the ImageJ intrinsic function Subtract Background is good for background subtraction in a processing context to extract your features (as @lmurphy mentioned already). BUT: it is not quantitative. Thus, it will influence your measurements and make them more inaccurate.
Despeckle is an image filter, which non-linearly degrades your data. Is good in processing, not for the image in which you still need to measure pixel intensities
NEVER, EVER MUST the contrast or brightness be changes before intensity measurements. This is easy to perceive because if you change the pixel values to achieve a higher contrast, you will not be able to measure the original values.
Now the exception to this is (and @lmurphy might have refered to this) you can use the Reset button in the B&C dialog or “transiently” change the sliders, this is ok, BUT as soon as you make the change persistent in the image by pressing Apply, you again introduce changes to your pixels.
So, you can use this procedure on a copy of your image to extract the ROIs for the nuclei but you should measure on the original image. That said, a quantitative background subtraction by measuring the imaging background outside your sample should be considered.
In 3D, this a little bit more tricky because you would need to measure and subtract the background individually per slice.
When looking at your data, the background in the first 3 channels is roughly between 1 and 3% of the maximal image intensity used. So, that would be the influence it has on your measurement.
Furthermore, it is rather constant over all slices. I tested it in the 1st channel (magenta). Over 76 slices the mean value in a circular ROI in the background was around 500 gray values and its SD around 4 gray values. I would consider this deviation as possible to neglect.
So, you could measure the background average of all slices and subtract this value from the corresponding channel stack in one step. You can achieve that by splitting the channels of the original, make a ROI in a completely empty (free of sample) area, put this ROI to the ROI Manager ([Ctrl.] + [t])
Then choose the Multi measure option from the ROI Manager, measure all 76 slices per channel and in the results table go to →Results →Summarize… That will give you the average intensity in your ROI at the end of the table in the column mean. That is the value you can then subtract from all slices via →Process→Math→Subtract. Obviously, also this has a certain bias and error, but in that set od data that is rather low.
To question 2:
as @lmurphy pointed out… DO NOT use maximum projections for measurements, because they just give you the overall brightest pixels in your volume. Those have nothing to do with the actual real intensity distribution in your sample. Average or Sum would be possible but are pretty much error prone, because your objects are basically small spheres. In a projection you see their maximal extent and measure that. But seen in 3D, the upper and lower end of your nucleus is much smaller than the middle part and the surrounding background is included in the average value (the sum is less error prone, but it is not so convenient to compare sums since they depend also on the object size and not only on the intensity.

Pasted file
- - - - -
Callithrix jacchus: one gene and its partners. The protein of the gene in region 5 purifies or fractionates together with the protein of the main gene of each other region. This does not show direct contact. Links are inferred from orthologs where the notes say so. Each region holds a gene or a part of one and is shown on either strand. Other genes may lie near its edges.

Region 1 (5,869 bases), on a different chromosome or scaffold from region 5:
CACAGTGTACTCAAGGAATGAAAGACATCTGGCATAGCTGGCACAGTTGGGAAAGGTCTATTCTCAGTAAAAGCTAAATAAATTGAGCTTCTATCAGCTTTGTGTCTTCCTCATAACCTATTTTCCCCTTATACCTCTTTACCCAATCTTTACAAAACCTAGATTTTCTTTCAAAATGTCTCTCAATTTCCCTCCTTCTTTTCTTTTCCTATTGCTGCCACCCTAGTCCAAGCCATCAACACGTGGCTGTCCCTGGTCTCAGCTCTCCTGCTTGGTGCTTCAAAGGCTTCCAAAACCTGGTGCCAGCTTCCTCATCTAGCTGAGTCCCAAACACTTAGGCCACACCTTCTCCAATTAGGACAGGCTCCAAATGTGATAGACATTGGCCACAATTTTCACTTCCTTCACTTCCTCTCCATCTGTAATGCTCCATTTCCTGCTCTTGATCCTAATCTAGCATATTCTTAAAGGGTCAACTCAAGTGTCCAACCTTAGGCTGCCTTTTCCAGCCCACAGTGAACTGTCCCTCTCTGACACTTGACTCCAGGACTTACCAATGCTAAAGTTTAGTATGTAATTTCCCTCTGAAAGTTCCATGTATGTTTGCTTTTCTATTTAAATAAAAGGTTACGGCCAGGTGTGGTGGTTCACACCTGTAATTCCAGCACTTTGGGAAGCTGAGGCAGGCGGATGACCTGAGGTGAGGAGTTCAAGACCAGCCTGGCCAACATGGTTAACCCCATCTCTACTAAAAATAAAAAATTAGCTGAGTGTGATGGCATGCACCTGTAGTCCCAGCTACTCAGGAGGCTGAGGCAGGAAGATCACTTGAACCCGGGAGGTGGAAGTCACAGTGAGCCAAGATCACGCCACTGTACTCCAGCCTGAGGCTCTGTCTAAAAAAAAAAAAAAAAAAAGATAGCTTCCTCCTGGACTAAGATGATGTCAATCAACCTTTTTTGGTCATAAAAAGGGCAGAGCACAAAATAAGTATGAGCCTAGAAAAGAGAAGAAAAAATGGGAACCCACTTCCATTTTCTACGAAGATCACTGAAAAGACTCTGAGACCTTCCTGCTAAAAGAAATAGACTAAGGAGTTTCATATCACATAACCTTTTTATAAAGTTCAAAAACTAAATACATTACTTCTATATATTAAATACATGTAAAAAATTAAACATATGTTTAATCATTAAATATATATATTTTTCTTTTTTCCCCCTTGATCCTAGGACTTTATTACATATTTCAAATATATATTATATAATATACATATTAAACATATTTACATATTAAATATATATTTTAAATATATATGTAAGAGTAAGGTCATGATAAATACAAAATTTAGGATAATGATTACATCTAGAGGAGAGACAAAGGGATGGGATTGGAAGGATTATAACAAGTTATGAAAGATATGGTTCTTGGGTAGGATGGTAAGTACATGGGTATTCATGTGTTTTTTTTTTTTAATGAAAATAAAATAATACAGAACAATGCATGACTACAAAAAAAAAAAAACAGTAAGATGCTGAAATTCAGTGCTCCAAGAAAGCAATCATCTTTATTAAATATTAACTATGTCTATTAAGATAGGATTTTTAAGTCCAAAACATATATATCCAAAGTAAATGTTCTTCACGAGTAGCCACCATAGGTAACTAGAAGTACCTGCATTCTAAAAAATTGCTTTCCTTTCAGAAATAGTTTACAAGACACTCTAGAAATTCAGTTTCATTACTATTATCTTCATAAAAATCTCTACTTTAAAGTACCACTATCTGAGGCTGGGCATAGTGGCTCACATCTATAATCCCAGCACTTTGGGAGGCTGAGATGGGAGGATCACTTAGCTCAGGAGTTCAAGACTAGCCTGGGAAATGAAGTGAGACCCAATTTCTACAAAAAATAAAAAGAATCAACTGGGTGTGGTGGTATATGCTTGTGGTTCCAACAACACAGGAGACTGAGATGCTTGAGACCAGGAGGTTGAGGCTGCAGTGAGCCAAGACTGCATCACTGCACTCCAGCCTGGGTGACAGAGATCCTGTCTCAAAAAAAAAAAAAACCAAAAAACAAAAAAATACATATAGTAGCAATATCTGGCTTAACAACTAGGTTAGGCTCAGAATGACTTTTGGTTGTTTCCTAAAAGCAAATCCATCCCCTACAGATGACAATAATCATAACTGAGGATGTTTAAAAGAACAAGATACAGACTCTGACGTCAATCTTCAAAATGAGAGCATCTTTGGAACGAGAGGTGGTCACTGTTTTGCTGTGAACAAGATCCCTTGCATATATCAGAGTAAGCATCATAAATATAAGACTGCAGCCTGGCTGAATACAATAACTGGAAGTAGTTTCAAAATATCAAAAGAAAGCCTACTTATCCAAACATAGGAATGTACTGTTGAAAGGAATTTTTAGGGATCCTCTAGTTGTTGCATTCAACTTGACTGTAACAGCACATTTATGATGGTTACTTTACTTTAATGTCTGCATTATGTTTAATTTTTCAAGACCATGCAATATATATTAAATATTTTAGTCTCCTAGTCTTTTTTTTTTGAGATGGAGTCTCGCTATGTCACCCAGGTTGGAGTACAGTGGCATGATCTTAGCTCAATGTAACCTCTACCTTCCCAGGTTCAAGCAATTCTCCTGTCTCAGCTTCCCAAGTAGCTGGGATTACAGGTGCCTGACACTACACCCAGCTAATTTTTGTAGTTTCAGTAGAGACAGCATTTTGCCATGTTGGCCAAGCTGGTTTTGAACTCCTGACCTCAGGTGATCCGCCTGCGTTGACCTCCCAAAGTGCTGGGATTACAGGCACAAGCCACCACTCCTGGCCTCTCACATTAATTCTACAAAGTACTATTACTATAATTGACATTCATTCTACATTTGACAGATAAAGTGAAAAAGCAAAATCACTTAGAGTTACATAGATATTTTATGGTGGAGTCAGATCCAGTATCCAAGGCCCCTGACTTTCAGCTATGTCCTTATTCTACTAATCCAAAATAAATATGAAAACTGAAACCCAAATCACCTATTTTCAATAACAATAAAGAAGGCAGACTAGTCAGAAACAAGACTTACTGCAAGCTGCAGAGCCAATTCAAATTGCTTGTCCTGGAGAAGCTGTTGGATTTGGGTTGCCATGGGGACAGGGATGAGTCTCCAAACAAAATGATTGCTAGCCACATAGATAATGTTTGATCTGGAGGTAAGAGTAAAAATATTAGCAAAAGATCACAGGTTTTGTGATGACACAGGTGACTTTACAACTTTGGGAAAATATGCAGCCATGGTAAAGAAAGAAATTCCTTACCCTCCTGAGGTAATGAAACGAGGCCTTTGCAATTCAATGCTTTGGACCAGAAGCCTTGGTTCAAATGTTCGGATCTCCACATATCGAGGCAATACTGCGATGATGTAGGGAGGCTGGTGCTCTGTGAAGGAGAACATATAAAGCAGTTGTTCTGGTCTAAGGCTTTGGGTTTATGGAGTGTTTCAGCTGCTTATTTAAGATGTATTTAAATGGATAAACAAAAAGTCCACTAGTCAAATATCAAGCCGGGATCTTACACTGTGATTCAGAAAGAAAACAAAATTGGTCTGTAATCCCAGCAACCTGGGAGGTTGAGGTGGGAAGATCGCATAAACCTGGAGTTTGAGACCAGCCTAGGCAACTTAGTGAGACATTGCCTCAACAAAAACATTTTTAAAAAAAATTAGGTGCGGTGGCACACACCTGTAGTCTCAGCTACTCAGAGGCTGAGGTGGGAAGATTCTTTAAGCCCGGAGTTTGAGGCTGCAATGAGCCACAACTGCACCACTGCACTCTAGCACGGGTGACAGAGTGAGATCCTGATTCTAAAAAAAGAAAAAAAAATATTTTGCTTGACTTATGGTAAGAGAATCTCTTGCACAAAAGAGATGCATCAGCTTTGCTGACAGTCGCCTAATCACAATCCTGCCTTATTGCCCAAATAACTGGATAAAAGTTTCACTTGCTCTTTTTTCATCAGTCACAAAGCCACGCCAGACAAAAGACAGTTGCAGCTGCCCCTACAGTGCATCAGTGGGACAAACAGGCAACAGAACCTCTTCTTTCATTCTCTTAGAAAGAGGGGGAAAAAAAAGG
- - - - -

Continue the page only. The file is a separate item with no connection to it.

In your calculation you consider somewhat the background as well but first measure it with your signal and then make calculations. First subtracting then measuring might be more optimal (as technically explained above).
To question 3:
DO NOT convert your images to 8-bit. because the conversion will make you loose data and accuracy in your measurement. For Object extraction (speaking of thresholding etc.) this conversion is ok and makes the calculation faster. But your pixel values should be measured in the original as pointed out above.
So, much talking, now here a potential solution:
The following macro relies on the 3D Suite from @ThomasBoudier. So, you will need to update your Fiji and activate his update site (3D) .
I adapted the values for your example image, but they can surely be optimized further. After letting the macro run on your original stack, the 3D ROIs of your nuclei should be in the 3D Manager and you should receive a list of center points which is the overall nuclei count.
Sometimes it doesn’t add them, why so ever, then you can try to run it on the original ND2 image again or add the extracted objects with the Add Image function from the 3D manager. Check out the explanations on @ThomasBoudier’s page.
Once you got the ROIs in the 3D Manager you can switch to your original image and measure the intensity more accurately in your first 3 16-bit channels after quantitative background subtraction (see 4. to Question No.1) in the three dimensional space. I would consider this as most likely the most accurate outcome from images like yours.
Hope that helps and gives a little insight into the pitfalls.